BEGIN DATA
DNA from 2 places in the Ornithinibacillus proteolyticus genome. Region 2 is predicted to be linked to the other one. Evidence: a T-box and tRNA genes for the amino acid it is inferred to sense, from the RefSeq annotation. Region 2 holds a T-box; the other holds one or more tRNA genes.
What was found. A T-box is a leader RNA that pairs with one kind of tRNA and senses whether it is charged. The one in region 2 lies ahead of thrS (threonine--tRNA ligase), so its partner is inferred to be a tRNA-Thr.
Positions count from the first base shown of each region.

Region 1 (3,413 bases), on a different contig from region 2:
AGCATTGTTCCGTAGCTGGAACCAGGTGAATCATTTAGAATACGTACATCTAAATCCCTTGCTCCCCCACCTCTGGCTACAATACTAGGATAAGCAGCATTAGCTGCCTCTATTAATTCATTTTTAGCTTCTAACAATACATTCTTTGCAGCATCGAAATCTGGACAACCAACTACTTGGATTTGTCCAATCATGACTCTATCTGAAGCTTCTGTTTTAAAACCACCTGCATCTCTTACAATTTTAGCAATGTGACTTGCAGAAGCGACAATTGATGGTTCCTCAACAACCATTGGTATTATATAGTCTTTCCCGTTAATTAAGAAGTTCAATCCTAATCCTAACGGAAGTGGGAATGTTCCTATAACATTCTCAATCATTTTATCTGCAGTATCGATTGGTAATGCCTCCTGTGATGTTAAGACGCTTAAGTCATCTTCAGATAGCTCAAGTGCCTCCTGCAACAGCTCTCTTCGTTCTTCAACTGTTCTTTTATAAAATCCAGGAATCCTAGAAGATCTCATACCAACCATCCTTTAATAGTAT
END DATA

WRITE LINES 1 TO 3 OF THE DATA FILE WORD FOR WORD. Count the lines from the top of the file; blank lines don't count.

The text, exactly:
DNA from 2 places in the Ornithinibacillus proteolyticus genome. Region 2 is predicted to be linked to the other one. Evidence: a T-box and tRNA genes for the amino acid it is inferred to sense, from the RefSeq annotation. Region 2 holds a T-box; the other holds one or more tRNA genes.
What was found. A T-box is a leader RNA that pairs with one kind of tRNA and senses whether it is charged. The one in region 2 lies ahead of thrS (threonine--tRNA ligase), so its partner is inferred to be a tRNA-Thr.
Positions count from the first base shown of each region.